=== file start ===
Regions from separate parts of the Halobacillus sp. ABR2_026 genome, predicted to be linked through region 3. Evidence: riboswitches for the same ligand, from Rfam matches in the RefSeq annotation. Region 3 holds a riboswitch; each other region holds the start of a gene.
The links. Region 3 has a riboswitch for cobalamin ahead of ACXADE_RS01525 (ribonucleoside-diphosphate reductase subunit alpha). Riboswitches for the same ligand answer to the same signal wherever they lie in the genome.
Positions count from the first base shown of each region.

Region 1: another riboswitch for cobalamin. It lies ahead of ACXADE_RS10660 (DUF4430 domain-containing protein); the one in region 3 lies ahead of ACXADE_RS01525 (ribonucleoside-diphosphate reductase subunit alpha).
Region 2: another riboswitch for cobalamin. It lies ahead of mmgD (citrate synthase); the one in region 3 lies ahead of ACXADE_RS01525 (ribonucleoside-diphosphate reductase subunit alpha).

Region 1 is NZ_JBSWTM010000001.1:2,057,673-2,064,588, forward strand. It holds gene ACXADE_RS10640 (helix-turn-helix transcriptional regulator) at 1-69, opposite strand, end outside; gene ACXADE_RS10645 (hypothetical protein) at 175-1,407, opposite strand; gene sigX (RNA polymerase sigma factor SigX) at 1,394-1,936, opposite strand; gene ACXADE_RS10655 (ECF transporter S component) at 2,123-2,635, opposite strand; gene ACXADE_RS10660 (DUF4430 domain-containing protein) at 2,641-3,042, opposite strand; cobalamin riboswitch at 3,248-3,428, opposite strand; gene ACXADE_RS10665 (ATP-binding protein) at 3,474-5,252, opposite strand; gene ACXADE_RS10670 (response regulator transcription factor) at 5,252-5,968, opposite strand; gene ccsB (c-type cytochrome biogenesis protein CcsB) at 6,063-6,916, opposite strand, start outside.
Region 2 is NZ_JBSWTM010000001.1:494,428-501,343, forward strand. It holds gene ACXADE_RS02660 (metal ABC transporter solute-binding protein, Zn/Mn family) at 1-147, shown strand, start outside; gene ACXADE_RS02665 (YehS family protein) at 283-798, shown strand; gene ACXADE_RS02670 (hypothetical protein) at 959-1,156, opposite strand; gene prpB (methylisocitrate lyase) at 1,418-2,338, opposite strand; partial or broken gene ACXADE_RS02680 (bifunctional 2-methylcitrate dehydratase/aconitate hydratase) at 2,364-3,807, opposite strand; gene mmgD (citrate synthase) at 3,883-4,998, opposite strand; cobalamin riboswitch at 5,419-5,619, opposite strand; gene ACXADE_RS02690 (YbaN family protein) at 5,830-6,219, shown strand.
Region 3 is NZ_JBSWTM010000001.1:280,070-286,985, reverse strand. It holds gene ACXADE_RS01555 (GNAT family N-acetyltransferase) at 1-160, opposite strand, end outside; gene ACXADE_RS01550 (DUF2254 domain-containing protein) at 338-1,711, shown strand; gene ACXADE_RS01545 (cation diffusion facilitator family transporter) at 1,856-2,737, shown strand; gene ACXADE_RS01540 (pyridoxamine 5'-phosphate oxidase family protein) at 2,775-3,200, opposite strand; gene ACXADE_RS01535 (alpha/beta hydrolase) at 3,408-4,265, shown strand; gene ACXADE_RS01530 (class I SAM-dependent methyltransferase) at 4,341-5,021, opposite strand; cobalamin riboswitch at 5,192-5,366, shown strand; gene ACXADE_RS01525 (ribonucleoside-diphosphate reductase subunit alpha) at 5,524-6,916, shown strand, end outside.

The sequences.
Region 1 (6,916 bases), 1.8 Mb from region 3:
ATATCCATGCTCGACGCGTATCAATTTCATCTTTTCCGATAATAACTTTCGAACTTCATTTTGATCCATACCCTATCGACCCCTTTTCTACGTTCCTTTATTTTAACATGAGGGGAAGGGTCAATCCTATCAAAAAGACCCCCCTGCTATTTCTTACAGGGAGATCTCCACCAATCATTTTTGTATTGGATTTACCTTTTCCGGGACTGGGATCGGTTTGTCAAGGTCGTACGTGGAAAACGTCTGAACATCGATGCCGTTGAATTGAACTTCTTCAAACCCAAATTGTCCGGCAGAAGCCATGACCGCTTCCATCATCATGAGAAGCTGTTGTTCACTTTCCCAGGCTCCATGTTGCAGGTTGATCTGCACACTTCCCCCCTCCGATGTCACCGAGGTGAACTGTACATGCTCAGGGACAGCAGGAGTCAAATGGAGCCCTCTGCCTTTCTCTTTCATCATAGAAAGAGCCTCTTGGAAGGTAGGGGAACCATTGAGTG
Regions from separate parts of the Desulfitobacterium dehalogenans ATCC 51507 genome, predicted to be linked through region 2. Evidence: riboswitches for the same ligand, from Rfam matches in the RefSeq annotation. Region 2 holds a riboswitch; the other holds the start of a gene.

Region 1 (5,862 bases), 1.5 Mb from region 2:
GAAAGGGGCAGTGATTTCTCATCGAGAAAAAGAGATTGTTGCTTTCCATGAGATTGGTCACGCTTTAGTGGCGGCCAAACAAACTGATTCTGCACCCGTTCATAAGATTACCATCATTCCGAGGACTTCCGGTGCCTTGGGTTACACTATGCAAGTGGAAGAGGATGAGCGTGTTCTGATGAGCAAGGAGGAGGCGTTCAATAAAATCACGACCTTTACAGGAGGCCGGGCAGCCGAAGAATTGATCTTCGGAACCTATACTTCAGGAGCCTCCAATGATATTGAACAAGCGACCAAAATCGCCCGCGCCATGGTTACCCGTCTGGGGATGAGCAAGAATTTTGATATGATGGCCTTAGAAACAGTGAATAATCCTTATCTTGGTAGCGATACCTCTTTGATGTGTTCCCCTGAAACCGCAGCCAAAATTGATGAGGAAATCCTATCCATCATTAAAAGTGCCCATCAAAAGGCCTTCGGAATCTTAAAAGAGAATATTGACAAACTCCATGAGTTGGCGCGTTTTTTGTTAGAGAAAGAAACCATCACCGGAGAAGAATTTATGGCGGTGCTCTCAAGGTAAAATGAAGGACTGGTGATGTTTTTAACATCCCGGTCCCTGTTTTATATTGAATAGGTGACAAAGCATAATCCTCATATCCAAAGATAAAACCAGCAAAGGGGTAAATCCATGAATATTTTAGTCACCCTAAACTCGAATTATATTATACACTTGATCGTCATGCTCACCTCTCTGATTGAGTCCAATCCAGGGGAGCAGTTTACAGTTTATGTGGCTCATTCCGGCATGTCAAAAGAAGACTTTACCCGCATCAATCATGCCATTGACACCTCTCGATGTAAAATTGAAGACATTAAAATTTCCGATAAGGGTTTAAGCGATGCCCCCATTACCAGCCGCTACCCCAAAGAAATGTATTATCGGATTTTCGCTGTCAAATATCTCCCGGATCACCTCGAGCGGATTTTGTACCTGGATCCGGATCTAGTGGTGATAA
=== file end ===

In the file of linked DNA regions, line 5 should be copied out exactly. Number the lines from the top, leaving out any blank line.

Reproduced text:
Region 2: another riboswitch for cobalamin. It lies ahead of mmgD (citrate synthase); the one in region 3 lies ahead of ACXADE_RS01525 (ribonucleoside-diphosphate reductase subunit alpha).